The leader of the United Kingdom Independence Party won't back down from his party's controversial immigration policies despite the recent killing of a soldier in London which has increased racial tension. And he said Britain has been "gutless" in stopping radical Muslim preachers.
The party, known as Ukip, has been surging in popularity recently with its message of tighter controls on immigration and pulling Britain out of the European Union. British Prime Minister David Cameron once dismissed Ukip as being full of "fruitcakes, loonies and closet racists," but the party is now nearly as popular as Mr. Cameron's Conservatives according to some recent polls.
The killing of soldier Lee Rigby this week, who was hacked to death on a city street and left for dead by two men who allegedly shouted "Allah akbar," or God is great, has prompted a backlash with demonstrations by extremist groups and a couple of mosques being vandalized. Questions have been raised about whether Ukip's message on immigration has fed some of the anger.
On Friday the party's leader, Nigel Farage, rejected that assertion.
"We as a party are open to people from all backgrounds and all races and all religions and indeed an increasing number of ethnic minorities in Britain are voting Ukip," he told a group of foreign journalists. "But we believe that actually getting a grip on Britain's immigration policy might just give us a chance for more assimilation."
Mr. Farage said he was shocked by Mr. Rigby's death and he hoped it was a one-off incident and not part of a wider plot. But he stood by his party's stance on tightening immigration, particularly from Eastern Europe.
"The honest truth is that what we have said quite clearly for some years is that excessive open door immigration leads to split communities and leads to enmities between groups of people," he said. "I can promise you that if we went out to the eastern spine of England you would find every cathedral city, indeed every market town, has been fundamentally changed in the course of the last ten years by a wholly irresponsible, utterly stupid open door immigration policy to Eastern Europe."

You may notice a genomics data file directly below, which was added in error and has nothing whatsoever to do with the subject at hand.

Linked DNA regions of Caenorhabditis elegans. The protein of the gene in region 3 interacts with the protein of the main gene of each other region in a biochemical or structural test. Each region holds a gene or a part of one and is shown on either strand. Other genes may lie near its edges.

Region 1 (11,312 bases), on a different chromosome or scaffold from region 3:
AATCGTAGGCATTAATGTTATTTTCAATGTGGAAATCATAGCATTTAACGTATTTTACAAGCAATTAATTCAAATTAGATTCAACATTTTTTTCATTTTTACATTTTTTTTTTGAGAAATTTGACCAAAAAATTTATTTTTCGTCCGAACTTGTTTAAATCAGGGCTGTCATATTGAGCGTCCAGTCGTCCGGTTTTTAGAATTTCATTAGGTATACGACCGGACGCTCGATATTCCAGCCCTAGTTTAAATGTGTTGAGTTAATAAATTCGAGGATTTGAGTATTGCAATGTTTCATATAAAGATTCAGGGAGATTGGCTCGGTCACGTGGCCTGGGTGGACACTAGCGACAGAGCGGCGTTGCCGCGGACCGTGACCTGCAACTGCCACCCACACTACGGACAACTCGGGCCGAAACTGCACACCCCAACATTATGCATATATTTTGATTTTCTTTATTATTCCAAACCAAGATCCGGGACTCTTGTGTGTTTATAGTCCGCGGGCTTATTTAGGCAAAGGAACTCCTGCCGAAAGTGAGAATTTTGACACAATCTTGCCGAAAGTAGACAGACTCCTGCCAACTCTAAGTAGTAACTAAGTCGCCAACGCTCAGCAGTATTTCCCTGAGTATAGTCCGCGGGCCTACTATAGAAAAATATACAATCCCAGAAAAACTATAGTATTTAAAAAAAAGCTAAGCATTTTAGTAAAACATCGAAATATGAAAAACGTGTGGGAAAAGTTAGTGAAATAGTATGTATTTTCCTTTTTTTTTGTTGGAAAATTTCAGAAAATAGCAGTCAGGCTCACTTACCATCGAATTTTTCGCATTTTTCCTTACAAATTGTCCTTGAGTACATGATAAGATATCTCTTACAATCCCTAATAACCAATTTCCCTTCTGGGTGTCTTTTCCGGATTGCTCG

Mr. Farage added that he expects some extremists to take advantage of the killing over the coming long-weekend in Britain. "It's a bank holiday weekend, they'll all be on the booze, they'll all be on the streets and it's going to be very, very ugly," he said. "My political party wants absolutely nothing to do with these people whatsoever."
Mr. Farage also said Britain had been "gutless" in dealing with radical Muslim clerics who allegedly have incited violence.
"What has been happening because of the cowardness of the establishment in this country is we have just been turning a blind eye," he said. "Turning a blind eye to hate preachers, turning blind eye to polygamy, turning a blind eye to the imposition of sharia in parts of our big cities." Referring specifically to so called hate preachers, Mr. Farage added: "This should have been stopped years and years and years ago. We have been gutless."
The murder of Mr. Rigby has raised questions about these radical preachers. On Friday, Omar Bakri, who founded a banned British Islamist group called Al Muhajiroun, told Reuters from his home in Lebanon that he knew one of the alleged killers and said he acted with courage. "When I saw that, honestly I was very surprised – standing firm, courageous, brave," he told the news agency. "Not running away. Rather, he said why he carried (it out) and he wanted the whole world to hear it."
He added: "I think [the suspect Michael Abebolajo] is going to stand for what God has destined for him," Bakri said, speaking in English. "God destined for him to carry out the attack and God destined for the British soldier to die for the cause he believed in."